Review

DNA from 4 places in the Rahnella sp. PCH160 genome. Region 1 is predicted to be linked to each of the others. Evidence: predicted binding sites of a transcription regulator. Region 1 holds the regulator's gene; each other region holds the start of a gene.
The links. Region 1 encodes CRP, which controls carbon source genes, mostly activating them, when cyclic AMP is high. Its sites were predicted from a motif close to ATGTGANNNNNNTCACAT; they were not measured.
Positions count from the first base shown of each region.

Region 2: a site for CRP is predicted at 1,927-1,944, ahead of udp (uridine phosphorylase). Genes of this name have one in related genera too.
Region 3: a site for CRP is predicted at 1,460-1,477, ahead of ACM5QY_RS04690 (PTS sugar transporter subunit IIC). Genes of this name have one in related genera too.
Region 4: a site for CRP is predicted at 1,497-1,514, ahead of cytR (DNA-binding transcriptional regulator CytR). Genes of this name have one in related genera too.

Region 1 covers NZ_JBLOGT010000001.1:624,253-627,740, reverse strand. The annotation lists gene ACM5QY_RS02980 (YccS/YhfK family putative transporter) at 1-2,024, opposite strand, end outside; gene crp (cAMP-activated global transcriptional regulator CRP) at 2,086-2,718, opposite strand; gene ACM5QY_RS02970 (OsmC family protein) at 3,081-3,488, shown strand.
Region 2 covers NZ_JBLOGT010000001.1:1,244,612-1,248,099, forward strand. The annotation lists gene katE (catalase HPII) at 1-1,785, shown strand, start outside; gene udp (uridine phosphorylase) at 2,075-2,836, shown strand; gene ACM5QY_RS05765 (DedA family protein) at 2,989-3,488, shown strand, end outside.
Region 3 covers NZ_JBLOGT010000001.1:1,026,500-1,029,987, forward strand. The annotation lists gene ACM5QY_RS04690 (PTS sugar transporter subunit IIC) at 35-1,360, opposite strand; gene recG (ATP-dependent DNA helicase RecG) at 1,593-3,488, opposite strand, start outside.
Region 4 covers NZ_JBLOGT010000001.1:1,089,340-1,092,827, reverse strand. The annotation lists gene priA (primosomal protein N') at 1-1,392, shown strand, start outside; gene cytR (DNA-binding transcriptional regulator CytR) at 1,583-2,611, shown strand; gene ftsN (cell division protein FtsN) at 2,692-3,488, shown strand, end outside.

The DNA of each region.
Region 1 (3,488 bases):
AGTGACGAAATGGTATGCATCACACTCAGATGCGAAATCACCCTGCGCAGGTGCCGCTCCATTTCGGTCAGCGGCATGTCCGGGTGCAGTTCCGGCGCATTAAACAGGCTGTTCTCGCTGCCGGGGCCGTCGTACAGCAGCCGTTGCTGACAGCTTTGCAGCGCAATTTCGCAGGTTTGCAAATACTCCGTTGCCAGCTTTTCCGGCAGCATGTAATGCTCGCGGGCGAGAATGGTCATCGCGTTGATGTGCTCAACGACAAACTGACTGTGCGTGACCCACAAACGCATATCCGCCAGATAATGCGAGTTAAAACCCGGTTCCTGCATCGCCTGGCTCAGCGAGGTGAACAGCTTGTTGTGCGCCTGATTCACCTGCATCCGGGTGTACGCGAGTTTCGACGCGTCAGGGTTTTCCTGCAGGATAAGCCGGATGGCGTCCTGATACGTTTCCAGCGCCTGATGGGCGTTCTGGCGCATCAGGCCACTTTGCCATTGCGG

'By our houses we define ourselves and by them we are known. The Englishman's home is more than his castle. It is his face, his refuge and his family hearth.' So says Simon Jenkins, who set out to create a list that is almost impossible to concoct - the thousand best houses in England. but by "best", Jenkin's doesn't mean big or grand - best means ambiance, character, that unique feeling of being lovingly lived in. And so his list includes everything from Buckingham Palace (three stars) to a small Georgian house in Spitalfield 9four stars), and castles, rectories, farm cottages and prefabs... All English human life is here to be enjoyed. 'The houses of England,' says Jenkins, 'are a treasure trove, a glory of humanity, a wonder of the world." Alright, he might be lacing it a bit with land of hope and glory and all that, but Jenkins has travelled throughout England, from Cornwall to Cumbria, to choose its most impressive, interesting and unusual houses. Not only does he include a full, rich selection of its great and famous houses and estates, but also presents an eclectic mix from the many thousands of towers, castles, halls, abbeys, cottages, private homes - even schools and prisons - of the country. From Blenheim Palace to Milton's Cottage, from Chatsworth to John Lennon's childhood home, from Spencer House to a tiny hop-pickers' shack in Kent, every architectural style and period is included, and setting for almost every kind of English life. Jenkins' only criteria are interest, distinction, and that the property should be open to the public. Check it out. You never know, your gaffe might be there!